Posts Tagged With: garden
The last place I visited in September as part of Open Heritage Day was Brackenhurst Hall in Southwell, part of Nottingham Trent University that isn’t normally open to the public. I arrived just as they opened so I got to go on the first of the tours that day, which is just as well as there was a fairly constant stream of people arriving throughout my visit.
Avebury Manor is a National Trust property in Wiltshire, right next to Avebury Stone Circle (the subject of my next post). Built in the 1550s the BBC used it in a TV project where they redecorated and refurnished the rooms so that each one reflects a different time period, from the Tudors to the 1930s.
Bromley House Library is in a gorgeous Georgian townhouse on Angel Row in Nottingham that was built in 1752 for George Smith, grandson of the founders of Smiths Bank. I’ve passed the front door a countless amount of times and never noticed it was there. I first heard about it a couple of years ago but it was only this year, when the library is celebrating 200 years of continuous operation that I finally got around to going on one of their free tours.
St Mary’s Rest Garden is a small park next to Victoria Park and the Victoria Swimming Baths in Nottingham. Formally a cemetery, a Quaker by the name of Samuel Fox donated the land after an outbreak of cholera in 1835.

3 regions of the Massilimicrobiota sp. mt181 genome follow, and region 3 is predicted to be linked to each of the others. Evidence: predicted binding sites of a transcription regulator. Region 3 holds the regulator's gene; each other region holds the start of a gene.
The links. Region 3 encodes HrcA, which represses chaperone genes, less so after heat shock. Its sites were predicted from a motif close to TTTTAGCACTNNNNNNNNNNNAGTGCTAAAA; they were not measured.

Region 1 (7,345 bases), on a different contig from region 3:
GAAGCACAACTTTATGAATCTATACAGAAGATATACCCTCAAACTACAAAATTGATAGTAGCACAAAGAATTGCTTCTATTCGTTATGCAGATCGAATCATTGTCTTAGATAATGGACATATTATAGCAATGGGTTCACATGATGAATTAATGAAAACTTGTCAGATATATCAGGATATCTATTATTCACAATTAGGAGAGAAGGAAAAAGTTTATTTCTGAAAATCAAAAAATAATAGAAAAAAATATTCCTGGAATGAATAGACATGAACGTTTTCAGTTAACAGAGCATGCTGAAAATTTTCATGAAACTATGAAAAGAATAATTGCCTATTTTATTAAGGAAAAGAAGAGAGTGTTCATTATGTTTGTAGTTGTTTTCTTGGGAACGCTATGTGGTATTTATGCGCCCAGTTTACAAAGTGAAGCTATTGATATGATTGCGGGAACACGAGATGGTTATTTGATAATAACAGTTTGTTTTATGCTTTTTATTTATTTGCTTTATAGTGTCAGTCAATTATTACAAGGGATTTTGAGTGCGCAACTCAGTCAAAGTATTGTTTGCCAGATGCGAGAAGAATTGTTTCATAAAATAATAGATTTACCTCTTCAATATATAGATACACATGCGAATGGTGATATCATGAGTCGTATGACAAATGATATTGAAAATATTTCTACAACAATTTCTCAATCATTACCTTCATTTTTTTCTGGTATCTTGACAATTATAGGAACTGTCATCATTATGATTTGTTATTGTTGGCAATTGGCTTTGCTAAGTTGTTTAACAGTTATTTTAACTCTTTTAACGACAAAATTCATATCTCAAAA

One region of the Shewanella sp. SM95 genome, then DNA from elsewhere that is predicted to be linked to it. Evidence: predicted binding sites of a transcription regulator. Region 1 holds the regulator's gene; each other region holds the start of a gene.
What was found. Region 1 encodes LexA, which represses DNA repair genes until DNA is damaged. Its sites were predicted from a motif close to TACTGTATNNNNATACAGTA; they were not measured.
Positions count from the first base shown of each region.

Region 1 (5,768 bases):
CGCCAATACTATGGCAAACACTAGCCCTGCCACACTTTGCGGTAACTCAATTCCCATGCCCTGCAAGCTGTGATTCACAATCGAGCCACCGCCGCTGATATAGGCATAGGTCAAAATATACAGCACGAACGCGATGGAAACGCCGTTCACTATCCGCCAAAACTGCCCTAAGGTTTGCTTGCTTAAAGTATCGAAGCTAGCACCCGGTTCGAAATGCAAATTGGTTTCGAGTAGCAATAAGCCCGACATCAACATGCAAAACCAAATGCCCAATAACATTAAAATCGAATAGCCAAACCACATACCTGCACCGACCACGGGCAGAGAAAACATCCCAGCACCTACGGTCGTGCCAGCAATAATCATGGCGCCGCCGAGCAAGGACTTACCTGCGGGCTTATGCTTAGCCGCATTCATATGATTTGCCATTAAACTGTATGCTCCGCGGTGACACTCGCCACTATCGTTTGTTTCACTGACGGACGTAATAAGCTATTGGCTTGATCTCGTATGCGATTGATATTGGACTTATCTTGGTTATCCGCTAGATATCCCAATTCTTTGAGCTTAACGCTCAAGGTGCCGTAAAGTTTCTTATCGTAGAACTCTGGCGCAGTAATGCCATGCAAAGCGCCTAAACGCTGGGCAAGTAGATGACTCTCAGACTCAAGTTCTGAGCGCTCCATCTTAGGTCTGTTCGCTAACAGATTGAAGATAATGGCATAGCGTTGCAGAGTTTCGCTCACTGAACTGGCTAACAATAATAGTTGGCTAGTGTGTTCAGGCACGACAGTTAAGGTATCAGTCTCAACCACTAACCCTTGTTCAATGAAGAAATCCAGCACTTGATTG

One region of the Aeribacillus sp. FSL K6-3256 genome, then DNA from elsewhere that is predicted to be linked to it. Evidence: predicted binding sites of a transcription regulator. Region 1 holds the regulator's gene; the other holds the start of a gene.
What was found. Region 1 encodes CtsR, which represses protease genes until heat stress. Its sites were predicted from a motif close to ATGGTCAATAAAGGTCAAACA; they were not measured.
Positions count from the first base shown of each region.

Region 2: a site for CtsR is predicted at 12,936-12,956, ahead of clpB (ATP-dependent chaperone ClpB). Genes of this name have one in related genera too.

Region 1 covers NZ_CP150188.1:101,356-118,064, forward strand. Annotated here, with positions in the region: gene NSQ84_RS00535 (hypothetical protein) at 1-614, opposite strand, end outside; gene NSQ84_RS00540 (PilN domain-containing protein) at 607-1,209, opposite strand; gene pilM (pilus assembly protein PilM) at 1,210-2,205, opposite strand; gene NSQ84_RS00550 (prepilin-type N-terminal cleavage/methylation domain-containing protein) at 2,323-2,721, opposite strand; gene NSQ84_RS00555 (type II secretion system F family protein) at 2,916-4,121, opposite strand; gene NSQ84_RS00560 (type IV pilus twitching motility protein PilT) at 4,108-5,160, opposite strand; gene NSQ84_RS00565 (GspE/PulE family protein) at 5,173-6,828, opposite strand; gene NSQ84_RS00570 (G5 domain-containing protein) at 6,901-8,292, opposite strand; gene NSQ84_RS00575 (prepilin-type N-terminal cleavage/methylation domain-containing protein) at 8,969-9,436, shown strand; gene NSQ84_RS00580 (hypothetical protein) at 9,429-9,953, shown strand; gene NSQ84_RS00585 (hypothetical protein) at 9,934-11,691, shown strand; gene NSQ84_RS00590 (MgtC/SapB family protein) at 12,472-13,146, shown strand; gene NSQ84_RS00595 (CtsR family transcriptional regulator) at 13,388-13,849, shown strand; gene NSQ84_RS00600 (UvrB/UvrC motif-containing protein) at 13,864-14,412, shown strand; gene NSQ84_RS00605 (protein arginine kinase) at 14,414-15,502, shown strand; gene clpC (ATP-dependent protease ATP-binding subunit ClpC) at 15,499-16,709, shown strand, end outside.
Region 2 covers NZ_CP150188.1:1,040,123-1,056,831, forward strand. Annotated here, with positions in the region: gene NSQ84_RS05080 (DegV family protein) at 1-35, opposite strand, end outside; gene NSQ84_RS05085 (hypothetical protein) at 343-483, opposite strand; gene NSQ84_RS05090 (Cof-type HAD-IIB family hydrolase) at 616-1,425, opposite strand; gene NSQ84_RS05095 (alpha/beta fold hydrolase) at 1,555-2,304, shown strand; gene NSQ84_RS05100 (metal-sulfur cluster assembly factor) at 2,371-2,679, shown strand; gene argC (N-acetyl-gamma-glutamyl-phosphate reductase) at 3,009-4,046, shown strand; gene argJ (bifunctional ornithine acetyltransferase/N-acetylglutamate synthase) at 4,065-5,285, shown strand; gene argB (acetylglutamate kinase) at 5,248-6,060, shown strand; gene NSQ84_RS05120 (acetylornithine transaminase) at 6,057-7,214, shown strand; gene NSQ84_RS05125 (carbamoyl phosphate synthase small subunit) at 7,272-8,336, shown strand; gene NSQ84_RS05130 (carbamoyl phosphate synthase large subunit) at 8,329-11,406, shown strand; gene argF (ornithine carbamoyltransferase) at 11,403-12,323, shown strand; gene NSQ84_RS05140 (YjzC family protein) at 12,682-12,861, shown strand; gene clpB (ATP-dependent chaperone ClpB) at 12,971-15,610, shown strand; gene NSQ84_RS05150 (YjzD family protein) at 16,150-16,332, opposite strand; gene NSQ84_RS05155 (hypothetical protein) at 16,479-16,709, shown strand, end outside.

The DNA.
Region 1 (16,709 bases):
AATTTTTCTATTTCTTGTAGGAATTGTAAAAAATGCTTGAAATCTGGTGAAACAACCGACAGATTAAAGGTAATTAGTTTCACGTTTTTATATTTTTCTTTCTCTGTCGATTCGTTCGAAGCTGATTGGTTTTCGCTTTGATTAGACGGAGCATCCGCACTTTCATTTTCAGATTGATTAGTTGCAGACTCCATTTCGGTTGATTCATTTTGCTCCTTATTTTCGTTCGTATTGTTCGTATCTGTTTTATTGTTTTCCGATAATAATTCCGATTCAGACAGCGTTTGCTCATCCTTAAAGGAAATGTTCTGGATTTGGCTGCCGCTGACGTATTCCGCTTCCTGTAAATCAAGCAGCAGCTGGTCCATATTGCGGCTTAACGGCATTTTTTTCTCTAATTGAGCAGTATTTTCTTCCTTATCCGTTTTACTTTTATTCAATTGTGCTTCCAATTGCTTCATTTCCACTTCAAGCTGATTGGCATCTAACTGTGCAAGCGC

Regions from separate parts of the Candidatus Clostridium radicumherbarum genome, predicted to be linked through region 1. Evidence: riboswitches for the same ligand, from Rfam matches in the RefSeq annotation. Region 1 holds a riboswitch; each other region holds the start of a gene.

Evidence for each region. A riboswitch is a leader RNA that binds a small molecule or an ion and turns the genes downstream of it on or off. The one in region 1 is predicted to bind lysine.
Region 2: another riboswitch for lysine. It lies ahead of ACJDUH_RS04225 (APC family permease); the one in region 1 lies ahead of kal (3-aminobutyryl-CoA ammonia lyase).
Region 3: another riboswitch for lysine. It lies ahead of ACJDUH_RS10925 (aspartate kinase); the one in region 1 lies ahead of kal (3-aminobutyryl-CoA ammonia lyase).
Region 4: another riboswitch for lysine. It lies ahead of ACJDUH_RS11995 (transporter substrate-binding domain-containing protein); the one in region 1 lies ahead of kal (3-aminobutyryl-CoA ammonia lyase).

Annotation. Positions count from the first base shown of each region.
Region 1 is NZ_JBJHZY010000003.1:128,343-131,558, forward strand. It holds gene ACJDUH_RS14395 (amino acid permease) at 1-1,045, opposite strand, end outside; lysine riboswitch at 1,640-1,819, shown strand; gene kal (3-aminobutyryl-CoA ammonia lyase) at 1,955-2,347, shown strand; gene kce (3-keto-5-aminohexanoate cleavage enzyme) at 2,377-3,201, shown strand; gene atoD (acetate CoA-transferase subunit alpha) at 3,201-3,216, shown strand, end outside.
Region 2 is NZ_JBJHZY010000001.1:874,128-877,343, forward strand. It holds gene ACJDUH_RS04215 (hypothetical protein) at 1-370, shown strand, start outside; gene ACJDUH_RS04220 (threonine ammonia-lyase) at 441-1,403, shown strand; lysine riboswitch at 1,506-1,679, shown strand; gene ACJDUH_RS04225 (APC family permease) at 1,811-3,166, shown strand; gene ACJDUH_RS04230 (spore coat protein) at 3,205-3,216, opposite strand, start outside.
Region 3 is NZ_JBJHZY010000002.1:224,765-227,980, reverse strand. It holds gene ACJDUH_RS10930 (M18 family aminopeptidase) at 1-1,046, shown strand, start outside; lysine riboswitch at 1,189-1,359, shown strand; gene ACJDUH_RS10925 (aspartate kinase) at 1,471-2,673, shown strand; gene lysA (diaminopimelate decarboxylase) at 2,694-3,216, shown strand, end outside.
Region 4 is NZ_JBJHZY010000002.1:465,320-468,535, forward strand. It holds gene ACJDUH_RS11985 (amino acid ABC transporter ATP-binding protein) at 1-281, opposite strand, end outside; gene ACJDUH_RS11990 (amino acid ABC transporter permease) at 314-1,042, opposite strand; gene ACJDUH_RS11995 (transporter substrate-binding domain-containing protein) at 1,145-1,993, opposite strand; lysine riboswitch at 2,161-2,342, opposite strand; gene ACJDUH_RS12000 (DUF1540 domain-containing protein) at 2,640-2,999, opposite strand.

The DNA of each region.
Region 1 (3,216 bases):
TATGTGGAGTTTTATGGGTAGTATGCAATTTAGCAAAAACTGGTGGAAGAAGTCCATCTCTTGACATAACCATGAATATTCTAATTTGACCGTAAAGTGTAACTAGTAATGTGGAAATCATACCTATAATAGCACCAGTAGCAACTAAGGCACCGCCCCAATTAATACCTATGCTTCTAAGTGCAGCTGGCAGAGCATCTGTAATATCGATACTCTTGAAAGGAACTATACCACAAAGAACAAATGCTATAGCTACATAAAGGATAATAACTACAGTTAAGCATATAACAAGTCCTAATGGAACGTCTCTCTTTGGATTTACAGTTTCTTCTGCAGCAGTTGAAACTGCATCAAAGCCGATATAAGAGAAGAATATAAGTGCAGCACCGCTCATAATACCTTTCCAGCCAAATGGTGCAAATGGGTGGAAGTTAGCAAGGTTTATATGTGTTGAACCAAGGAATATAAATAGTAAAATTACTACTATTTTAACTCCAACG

On the same day I visited the Monument to the Great Fire of London I walked a little further down the road until I came to St Dunstan in the East, a Church of England church built around 1100 that was badly damaged in the Great Fire of London in 1666.
Whilst visiting Litchfield Cathedral I noted that directly opposite the front entrance was the Erasmus Darwin House and Herb Garden. Erasmus was Charles Darwin’s grandfather who came to Litchfield in 1756 and moved into this house with his wife in 1758.
Wollaton Hall is a gorgeous Elizabethan mansion set in extensive grounds. In fact I was struck anew on my latest visit by just how lovely a building it is.
The Geffrye Museum was another one of London’s museums that had piqued my interest by not being very well known. It turned out to be well worth a visit in August, despite terrible weather, not least because 2014 marks the 100th year the museum has been open, and 300 years since the almshouses (where the museum now resides) were opened.
I originally hadn’t intended to visit Greyfriars House and Garden on my most recent trip to Worcester, but the Museum of Royal Worcester, whilst excellent, didn’t take as long to go around as I’d anticipated, so I found myself with a couple of hours to spare. Greyfriars House is a National Trust property that is really nestled away in the heart of Worcester’s Friar Street, a street which still retains much of its medieval appearance. (Tudor House, which I visited previously, is on the same street).